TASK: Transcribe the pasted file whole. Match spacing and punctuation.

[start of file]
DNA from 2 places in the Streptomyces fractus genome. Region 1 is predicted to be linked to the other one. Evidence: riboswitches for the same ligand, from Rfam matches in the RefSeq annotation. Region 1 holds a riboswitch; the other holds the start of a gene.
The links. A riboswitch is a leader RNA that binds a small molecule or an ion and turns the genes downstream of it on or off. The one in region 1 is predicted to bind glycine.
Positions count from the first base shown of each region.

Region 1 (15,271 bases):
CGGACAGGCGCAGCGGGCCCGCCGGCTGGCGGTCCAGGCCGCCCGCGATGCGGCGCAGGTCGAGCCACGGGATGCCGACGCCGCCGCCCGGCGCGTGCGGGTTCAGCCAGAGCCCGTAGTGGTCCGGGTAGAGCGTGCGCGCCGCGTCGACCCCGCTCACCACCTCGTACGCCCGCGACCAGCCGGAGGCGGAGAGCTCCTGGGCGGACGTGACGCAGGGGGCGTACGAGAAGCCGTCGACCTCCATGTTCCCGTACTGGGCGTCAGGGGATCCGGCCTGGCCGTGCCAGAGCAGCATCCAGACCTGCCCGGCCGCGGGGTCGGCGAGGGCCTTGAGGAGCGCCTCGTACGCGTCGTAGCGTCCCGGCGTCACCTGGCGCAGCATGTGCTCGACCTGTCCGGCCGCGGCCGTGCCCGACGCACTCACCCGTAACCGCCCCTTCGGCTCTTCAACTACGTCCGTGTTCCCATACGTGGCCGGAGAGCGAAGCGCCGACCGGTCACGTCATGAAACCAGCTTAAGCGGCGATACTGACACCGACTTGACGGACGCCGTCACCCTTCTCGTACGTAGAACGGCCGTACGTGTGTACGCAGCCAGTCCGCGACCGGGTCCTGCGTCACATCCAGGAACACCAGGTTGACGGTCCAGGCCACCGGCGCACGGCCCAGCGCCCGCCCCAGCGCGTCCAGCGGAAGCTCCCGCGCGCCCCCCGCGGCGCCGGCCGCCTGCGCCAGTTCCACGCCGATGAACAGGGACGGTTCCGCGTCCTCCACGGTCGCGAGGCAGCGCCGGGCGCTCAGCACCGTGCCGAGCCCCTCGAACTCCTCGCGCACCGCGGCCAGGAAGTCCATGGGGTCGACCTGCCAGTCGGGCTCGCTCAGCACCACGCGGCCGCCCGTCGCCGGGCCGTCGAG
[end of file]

DNA from 2 places in the Streptomyces fractus genome. Region 1 is predicted to be linked to the other one. Evidence: riboswitches for the same ligand, from Rfam matches in the RefSeq annotation. Region 1 holds a riboswitch; the other holds the start of a gene.
The links. A riboswitch is a leader RNA that binds a small molecule or an ion and turns the genes downstream of it on or off. The one in region 1 is predicted to bind glycine.
Positions count from the first base shown of each region.

Region 1 (15,271 bases):
CGGACAGGCGCAGCGGGCCCGCCGGCTGGCGGTCCAGGCCGCCCGCGATGCGGCGCAGGTCGAGCCACGGGATGCCGACGCCGCCGCCCGGCGCGTGCGGGTTCAGCCAGAGCCCGTAGTGGTCCGGGTAGAGCGTGCGCGCCGCGTCGACCCCGCTCACCACCTCGTACGCCCGCGACCAGCCGGAGGCGGAGAGCTCCTGGGCGGACGTGACGCAGGGGGCGTACGAGAAGCCGTCGACCTCCATGTTCCCGTACTGGGCGTCAGGGGATCCGGCCTGGCCGTGCCAGAGCAGCATCCAGACCTGCCCGGCCGCGGGGTCGGCGAGGGCCTTGAGGAGCGCCTCGTACGCGTCGTAGCGTCCCGGCGTCACCTGGCGCAGCATGTGCTCGACCTGTCCGGCCGCGGCCGTGCCCGACGCACTCACCCGTAACCGCCCCTTCGGCTCTTCAACTACGTCCGTGTTCCCATACGTGGCCGGAGAGCGAAGCGCCGACCGGTCACGTCATGAAACCAGCTTAAGCGGCGATACTGACACCGACTTGACGGACGCCGTCACCCTTCTCGTACGTAGAACGGCCGTACGTGTGTACGCAGCCAGTCCGCGACCGGGTCCTGCGTCACATCCAGGAACACCAGGTTGACGGTCCAGGCCACCGGCGCACGGCCCAGCGCCCGCCCCAGCGCGTCCAGCGGAAGCTCCCGCGCGCCCCCCGCGGCGCCGGCCGCCTGCGCCAGTTCCACGCCGATGAACAGGGACGGTTCCGCGTCCTCCACGGTCGCGAGGCAGCGCCGGGCGCTCAGCACCGTGCCGAGCCCCTCGAACTCCTCGCGCACCGCGGCCAGGAAGTCCATGGGGTCGACCTGCCAGTCGGGCTCGCTCAGCACCACGCGGCCGCCCGTCGCCGGGCCGTCGAG